Gender Bias in the Florida Court Sytem: Economics of Divorce

1. Men customarily retain more than half of the assets of the marriage and leave with an enhanced earning capacity. The remaining family members are left with less than half of the marital assets and a severely diminished and declining earning capacity.

2. A homemaker's contributions of time and energy, as well as the opportunities she has foregone, often are minimized by Florida's courts. Many judges are especially reluctant to acknowledge that these contributions are a genuine resource of a marriage.

3. Post-divorce families headed by women are the fastest growing segment of those
living in poverty.

4. Older women whose marriages end in divorce are most likely either to have abandoned their own aspirations or to have devoted their lives to furthering their husbands' careers. They are not adequately compensated by application of the present system of alimony and equitable distribution of marital assets.


And so, Florida fixed this by enacting "joint custody" law?

In the marriage, I was a student and homemaker. This was agreed upon because we knew we'd never "get rich" off of a military salary (especially with child support going OUT of the house). I did work seasonally so that there would be some money for the holidays. When I divorced, we had no assets--only a shitload of debt. In the divorce paperwork, neither of us bothered to sort it out: debt was debt, he had debt in his name solely, I had it in my name solely, and we had it our names together. Interestingly, a lot of my debt was student loans, which I did use to support the FAMILY while we were married. One day, I'll be paying those off. The rest of the debts? Well, you know how that goes....

My credit was shot to hell for many years, although this began before the marriage even, because we had lived together. Somehow though, he was able to get one new car, and then another when he got re-married (wife unemployed). I had a vehicle given to me so graciously by my mother...and it nickeled and dimed the hell out of me with her footing at least half of the bills.

I lost that good ol military health insurance (Tricare) and dental immediately, although I swear there was supposed to be a grace period or something. Good thing I was healthy.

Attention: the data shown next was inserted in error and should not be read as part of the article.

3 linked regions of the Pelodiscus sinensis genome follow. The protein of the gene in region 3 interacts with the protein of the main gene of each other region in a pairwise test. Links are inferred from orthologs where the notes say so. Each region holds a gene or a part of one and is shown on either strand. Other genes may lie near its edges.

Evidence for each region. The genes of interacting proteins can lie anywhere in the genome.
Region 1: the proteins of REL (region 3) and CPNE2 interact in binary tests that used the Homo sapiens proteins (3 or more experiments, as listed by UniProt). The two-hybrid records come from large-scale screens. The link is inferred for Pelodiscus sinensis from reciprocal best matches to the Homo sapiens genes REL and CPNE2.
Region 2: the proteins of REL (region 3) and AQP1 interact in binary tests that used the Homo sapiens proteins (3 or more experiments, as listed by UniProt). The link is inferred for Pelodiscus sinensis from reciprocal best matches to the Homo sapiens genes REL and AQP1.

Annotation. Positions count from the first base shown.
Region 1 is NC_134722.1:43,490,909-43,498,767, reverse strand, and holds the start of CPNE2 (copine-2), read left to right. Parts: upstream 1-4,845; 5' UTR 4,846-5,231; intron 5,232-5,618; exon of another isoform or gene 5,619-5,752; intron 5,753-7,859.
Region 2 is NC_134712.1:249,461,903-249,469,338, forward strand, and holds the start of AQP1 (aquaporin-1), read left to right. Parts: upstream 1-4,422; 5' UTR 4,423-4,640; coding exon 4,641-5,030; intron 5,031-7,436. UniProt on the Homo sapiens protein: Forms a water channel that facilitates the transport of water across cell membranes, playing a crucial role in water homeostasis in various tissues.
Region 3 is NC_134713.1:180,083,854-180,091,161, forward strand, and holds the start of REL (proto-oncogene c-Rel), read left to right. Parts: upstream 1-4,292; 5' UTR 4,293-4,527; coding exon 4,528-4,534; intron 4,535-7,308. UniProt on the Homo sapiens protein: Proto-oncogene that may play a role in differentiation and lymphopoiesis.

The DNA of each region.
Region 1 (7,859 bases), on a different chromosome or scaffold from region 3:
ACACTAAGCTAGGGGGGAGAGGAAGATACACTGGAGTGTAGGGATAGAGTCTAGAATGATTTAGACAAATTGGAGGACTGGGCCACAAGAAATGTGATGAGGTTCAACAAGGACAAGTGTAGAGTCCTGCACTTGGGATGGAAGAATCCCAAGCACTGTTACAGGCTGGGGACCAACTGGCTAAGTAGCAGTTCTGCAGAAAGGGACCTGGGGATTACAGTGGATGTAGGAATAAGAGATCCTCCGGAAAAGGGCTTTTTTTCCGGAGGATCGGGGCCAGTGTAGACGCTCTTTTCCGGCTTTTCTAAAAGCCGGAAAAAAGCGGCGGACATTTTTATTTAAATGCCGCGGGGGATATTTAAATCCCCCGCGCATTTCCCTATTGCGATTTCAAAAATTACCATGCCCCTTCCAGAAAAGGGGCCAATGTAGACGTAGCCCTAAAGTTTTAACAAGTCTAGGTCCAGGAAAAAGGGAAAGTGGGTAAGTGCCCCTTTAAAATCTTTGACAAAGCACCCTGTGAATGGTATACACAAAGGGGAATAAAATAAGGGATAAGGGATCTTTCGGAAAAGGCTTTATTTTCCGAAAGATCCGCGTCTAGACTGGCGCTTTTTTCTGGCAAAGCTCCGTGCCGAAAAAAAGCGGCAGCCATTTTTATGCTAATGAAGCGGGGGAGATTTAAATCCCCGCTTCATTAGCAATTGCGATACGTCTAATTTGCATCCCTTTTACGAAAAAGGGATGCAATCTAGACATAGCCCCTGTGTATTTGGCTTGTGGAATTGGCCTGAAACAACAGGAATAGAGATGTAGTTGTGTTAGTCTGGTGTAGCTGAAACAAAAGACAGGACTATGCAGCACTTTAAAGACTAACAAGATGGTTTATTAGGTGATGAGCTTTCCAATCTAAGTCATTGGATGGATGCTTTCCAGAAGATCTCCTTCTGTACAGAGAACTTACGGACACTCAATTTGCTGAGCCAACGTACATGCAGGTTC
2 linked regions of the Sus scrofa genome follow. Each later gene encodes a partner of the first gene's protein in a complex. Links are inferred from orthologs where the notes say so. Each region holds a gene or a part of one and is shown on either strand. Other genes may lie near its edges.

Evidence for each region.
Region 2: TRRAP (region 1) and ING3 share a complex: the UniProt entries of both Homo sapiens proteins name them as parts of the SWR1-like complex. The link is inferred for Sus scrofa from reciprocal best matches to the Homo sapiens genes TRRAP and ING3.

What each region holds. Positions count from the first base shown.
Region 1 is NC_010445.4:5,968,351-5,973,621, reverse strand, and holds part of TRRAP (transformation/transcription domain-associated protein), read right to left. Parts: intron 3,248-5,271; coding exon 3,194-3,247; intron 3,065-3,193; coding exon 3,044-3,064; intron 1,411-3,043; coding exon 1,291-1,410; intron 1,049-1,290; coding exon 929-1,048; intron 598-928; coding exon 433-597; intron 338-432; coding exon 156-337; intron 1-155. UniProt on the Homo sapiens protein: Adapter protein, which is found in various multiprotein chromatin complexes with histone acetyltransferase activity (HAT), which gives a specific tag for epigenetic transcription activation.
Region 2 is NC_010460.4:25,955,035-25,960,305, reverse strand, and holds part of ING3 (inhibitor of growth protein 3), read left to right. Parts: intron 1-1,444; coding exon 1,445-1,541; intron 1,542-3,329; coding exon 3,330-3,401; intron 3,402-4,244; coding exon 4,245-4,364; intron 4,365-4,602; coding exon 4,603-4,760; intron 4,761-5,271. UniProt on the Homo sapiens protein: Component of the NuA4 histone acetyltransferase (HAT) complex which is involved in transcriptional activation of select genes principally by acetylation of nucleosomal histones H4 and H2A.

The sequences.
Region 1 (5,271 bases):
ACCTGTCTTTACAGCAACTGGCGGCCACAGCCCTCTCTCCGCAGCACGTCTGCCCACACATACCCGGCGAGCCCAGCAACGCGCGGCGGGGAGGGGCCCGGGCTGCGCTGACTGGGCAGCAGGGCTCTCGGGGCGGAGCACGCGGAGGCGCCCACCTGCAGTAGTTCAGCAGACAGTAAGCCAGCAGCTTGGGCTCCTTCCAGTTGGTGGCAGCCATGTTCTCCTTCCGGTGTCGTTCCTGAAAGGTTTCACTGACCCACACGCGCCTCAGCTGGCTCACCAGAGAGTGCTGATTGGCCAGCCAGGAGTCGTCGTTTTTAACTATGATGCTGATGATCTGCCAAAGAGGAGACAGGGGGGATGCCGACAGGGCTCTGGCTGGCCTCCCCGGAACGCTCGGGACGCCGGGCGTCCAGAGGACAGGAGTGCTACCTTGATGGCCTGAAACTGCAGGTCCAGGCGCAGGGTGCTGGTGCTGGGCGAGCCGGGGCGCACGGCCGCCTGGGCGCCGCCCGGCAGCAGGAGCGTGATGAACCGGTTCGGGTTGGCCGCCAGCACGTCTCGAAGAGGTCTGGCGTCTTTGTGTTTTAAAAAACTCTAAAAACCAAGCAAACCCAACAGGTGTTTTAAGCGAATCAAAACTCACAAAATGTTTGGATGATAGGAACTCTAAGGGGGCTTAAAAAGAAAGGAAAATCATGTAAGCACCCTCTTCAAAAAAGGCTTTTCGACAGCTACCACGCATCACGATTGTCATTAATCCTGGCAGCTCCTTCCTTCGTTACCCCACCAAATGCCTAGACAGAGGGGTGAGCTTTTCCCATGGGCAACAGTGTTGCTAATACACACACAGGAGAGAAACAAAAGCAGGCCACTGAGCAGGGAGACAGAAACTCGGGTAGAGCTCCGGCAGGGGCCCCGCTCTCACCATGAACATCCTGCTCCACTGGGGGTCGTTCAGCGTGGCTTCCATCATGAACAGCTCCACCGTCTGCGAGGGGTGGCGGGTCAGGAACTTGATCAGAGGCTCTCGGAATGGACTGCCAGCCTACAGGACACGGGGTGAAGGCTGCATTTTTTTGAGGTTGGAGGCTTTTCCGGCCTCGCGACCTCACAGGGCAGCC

He got that good ol military housing with bills paid. I, on the other hand, had to initially beg him to co-sign on an apartment (remember, my credit..also I couldn't qualify on my income) so that I wouldn't be homeless while I tried to find a job and finish college. I can promise you that for nearly 2 years of my life, there was a yellow notice on the door each month, plus late fees, sometimes, because I could NEVER pay the rent on time.

Trying to navigate the government housing system was a mess. Public housing and/or section 8 was always full. And they would advertise in the paper when they would start "accepting" applications (but you have to have a newspaper, right?)--that window was always brief. Some wait 10 years. In 10 years I figured public housing should be the LAST thing on my mind.

There was also another income-based housing which required an infinite amount of documents and multiple checklists--which I always feared because they wanted to know your rental history...and well, I was "evicted" once when I left my abuser, and the apartment, many years ago. Also a wait list. (I do have to report to you that after 3 years, my name was in the top 60!!!)

Other bills? Let's just say I still remain in the habit of checking my mail once every week and a half!!!!

I learned how to survive on assistance from here and there: Foodstamps and Medicaid: Staple items for any poor family. I could not get TANF because I did get [voluntary] child support. Free lunch. WIC: When we aged out of WIC, it was a sad day. Food Pantry: allowed you to last another week when your foodstamps ran out. Also GREAT for when they have Thanksgiving and Christmas "specials." Community assistance: Great little here and there money when your lights or electric got cut off. Daycare assistance and headstart: Lifelines when you work or go to school.

Surviving on gubment assistance is no cake walk either. It requires patience, effort AND time...which is very difficult when you have to juggle family matters and employment issues. Social workers have major attitudes, wait times for APPOINTMENTS are long, and for NON-appointments, sometimes you have to get up at the crack of dawn. It is also very violating and you feel that you have no autonomy. And watching everyone in poverty is depressing, especially when your own condition is situational, not generational.